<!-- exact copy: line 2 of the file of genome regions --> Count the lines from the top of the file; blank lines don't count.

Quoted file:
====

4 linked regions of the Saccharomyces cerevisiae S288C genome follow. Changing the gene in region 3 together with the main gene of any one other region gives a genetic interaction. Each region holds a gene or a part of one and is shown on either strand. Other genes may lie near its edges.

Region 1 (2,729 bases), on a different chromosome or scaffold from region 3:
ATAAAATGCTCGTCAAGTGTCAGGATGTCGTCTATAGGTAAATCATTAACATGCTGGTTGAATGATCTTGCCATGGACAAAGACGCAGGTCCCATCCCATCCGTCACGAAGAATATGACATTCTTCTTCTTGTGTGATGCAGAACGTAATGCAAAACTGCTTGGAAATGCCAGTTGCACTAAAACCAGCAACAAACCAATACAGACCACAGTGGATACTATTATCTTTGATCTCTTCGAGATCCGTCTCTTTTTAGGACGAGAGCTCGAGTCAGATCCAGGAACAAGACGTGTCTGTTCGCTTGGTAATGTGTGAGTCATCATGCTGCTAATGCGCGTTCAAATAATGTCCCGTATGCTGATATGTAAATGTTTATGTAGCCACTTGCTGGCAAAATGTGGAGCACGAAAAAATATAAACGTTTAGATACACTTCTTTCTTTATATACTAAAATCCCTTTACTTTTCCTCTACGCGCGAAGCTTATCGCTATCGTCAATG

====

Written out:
Region 1 (2,729 bases), on a different chromosome or scaffold from region 3: